Speeches, Correspondence, Etc., of the Late Daniel S. Dickinson of New York: Including: Addresses on Important Public Topics: Speeches in the State and United States Senate, and in Support of the Government During the Rebellion; Correspondence, Private and Political (collected and Arranged by Mrs. Dickinson), Poems (collected and Arranged by Mrs. Mygatt), Etc, Volumen1

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G.P. Putnam & Sons, 1867
 

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Página 113 - AH ! who can tell how hard it is to climb The steep where Fame's proud temple shines afar ; Ah ! who can tell how many a soul sublime Has felt the influence of malignant star, And waged with Fortune an eternal war...
Página 653 - Amidst these humble bowers to lay me down; To husband out life's taper at the close, And keep the flame from wasting by repose. I still had hopes, for pride attends us still, Amidst the swains to show my book-learned skill, Around my fire an evening group to draw, And tell of all I felt and all I saw...
Página 175 - ... the claims of any other Power or State to any part of the said country ; the only object of the high contracting parties, in that respect, being to prevent disputes and differences amongst themselves.
Página 242 - Faith, etc., having undertaken for the glory of God, and advancement of the Christian faith, and honor of our King and country, a voyage to plant the first colony in the northern parts of Virginia, do, by these presents, solemnly and mutually, in the presence of God, and of one another, covenant and combine ourselves together into a civil body politic, for our better ordering and preservation, and furtherance of the ends aforesaid...
Página 620 - Where low-browed baseness wafts perfume to pride. No, — men, high-minded men, With powers as far above dull brutes endued In forest, brake, or den, As beasts excel cold rocks and brambles rude — Men who their duties know, But know their rights, and, knowing, dare maintain, Prevent the long-aimed blow, And crush the tyrant while they rend the chain ; These constitute a state...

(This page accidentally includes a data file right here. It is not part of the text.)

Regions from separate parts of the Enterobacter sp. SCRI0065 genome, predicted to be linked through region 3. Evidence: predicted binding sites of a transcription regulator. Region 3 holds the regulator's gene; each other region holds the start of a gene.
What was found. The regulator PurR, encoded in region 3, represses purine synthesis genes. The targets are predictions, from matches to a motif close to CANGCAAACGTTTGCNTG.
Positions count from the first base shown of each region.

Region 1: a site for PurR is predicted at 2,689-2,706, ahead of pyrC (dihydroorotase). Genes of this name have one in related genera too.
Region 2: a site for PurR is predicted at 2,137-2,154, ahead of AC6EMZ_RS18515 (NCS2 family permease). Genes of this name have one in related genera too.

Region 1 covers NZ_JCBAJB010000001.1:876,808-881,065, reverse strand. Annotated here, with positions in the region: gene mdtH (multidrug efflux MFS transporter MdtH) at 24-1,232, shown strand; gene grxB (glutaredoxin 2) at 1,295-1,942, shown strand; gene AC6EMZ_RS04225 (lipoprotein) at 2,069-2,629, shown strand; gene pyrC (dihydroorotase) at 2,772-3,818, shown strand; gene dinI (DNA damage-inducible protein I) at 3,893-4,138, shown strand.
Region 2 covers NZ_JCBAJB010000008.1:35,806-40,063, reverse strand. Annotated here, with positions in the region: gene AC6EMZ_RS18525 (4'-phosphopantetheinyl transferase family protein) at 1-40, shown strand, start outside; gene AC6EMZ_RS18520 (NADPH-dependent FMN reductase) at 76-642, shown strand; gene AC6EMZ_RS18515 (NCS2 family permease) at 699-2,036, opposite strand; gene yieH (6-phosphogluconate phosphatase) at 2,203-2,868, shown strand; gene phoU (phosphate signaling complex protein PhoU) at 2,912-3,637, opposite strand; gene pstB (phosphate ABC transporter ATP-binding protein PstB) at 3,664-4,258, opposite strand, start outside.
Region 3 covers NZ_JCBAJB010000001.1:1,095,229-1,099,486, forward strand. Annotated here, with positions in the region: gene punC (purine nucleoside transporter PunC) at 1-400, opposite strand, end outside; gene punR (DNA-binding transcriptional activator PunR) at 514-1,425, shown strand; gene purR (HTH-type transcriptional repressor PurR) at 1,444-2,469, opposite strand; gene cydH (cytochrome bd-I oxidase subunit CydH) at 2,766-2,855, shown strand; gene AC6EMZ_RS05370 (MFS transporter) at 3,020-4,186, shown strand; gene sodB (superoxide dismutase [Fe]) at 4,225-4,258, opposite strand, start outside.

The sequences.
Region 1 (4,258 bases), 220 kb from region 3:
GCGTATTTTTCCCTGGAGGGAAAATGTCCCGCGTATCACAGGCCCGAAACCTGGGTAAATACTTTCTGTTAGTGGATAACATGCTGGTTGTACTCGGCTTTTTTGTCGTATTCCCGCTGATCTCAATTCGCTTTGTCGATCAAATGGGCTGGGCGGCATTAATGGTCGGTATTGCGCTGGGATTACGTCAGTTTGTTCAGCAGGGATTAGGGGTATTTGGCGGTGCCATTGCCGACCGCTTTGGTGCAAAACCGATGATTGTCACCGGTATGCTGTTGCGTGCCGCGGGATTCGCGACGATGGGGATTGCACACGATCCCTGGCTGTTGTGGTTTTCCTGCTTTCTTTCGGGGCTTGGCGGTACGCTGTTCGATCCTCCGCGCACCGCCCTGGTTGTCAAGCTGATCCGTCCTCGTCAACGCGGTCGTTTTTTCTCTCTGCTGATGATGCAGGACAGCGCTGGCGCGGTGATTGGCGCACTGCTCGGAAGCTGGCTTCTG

Página 566 - Liberty first and Union afterwards ; but everywhere, spread all over in characters of living light, blazing on all its ample folds, as they float over the sea and over the land, and in every wind under the whole heavens, that other sentiment, dear to every true American heart, Liberty and Union, Now and Forever, One and Inseparable.
Página 559 - There stands the messenger of truth : there stands The legate of the skies ! — His theme divine, His office sacred, his credentials clear. By him the violated law speaks out Its thunders ; and by him, in strains as sweet As angels use, the Gospel whispers peace.
Página 725 - He hath disgraced me, and hindered me of half a million ; laughed at my losses, mocked at my gains, scorned my nation, thwarted my bargains, cooled my friends, heated mine enemies ; and what's his reason ? I am a Jew. Hath not a Jew eyes? Hath not a Jew hands, organs, dimensions, senses, affections, passions?
Página 378 - But why do I talk of Death ? That phantom of grisly bone ? I hardly fear his terrible shape, It seems so like my own — It seems so like my own, Because of the fasts I keep ; Oh, God! that bread should be so dear, And flesh and blood so cheap...
Página 292 - Territory shall be subject to pay a part of the Federal debts, contracted or to be contracted, and a proportional part of the expenses of government, to be apportioned on them by Congress, according to the same common rule and measure by which apportionments thereof shall be made on the other States...